Liturgy in the Local Congregation XI

Holy Communion: The Preface, Proper Preface (p. 24-25)
Following the Prayers, the Pastor reads a statement in which he reminds those present of the importance and seriousness of this holy Sacrament. Lutherans believe that Jesus comes to us physically and truly in His Supper. Because of His words and promise, His real, physical Body and Blood are present along with the visible elements of bread and wine. We cannot explain or understand how this happens, just as we cannot explain or understand how Almighty God could become an infant born from the womb of a virgin. But because Jesus has said it, we believe that He will give what He promises. Thus, this Sacrament is His gift to us and we dare not change His words so that they make logical sense to our finite minds.

Because Lutherans take this gift so seriously, we also take seriously that it is possible for those without faith in Jesus’ words to receive His Body and Blood to their judgment and harm (1 Corinthians 11:29-32). Holy Communion is Christ’s gift to the Church, and since the pastor in each place is the shepherd of God’s people in that place, he is the one who has responsibility for those who take Communion. Just as it would be a grave sin to refuse to commune someone to whom Jesus wants to give His Body and Blood, so it is also a grave sin to give His Body and Blood to one who would receive it to his or her judgment.

Communion has two aspects which are held together by Lutherans. First, that Jesus brings us into fellowship with Himself by His crucified Body and shed Blood. Second, that eating and drinking with our brothers and sisters who share “one Lord, one faith, one Baptism” (Ephesians 4:5), we are brought into ever closer fellowship with them and with God’s people in all places and at all times. Because of the Body and the Blood that were broken and shed on the cross and that we eat and drink in the Supper, we are transformed into the holy Body of Christ, the Church (Ephesians 5:29-30). When we commune, we are not individuals who have chosen to be part of a human organization, but we are Christ’s Body, which He has chosen and which He feeds and cares for.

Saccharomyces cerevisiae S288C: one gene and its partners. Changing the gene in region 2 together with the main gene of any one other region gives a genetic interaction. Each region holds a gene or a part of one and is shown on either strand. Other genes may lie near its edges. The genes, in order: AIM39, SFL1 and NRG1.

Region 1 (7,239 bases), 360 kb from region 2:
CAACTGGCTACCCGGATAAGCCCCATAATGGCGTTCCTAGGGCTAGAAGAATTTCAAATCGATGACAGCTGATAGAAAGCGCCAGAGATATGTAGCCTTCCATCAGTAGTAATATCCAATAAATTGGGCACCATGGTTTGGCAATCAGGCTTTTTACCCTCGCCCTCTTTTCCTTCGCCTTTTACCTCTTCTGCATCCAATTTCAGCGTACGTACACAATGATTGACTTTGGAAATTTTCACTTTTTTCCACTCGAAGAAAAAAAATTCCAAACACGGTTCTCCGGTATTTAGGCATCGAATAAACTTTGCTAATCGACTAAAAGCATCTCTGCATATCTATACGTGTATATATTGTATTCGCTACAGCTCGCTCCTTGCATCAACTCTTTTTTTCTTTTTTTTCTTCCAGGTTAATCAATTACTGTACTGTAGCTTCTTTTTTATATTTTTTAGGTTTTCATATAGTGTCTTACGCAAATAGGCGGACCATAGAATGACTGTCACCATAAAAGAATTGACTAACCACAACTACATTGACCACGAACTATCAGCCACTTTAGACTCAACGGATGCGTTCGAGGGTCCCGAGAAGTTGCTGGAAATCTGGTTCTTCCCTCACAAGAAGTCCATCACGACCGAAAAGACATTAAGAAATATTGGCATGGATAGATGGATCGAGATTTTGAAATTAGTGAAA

As this one Church, then, we pray the Preface (probably the oldest and least-changed part of the liturgy) and Proper Preface. We begin, as with the Collect, with the Salutation, in which we ask the Lord’s blessing upon one another. In the Sacrament, Jesus has promised that He will be with us! In joyful thanksgiving we respond to the call to lift our hearts with the words, “We lift them up unto the Lord.” He has answered the prayer of the Offertory and given us clean hearts. For this we give Him thanks, as it is “meet [good] and right so to do.” The Proper Preface (as in “proper” to a particular time or season of the Church year) connects us once again to the earthly life of Jesus or to His eternal prayers for His Church, which are His merciful work on our behalf.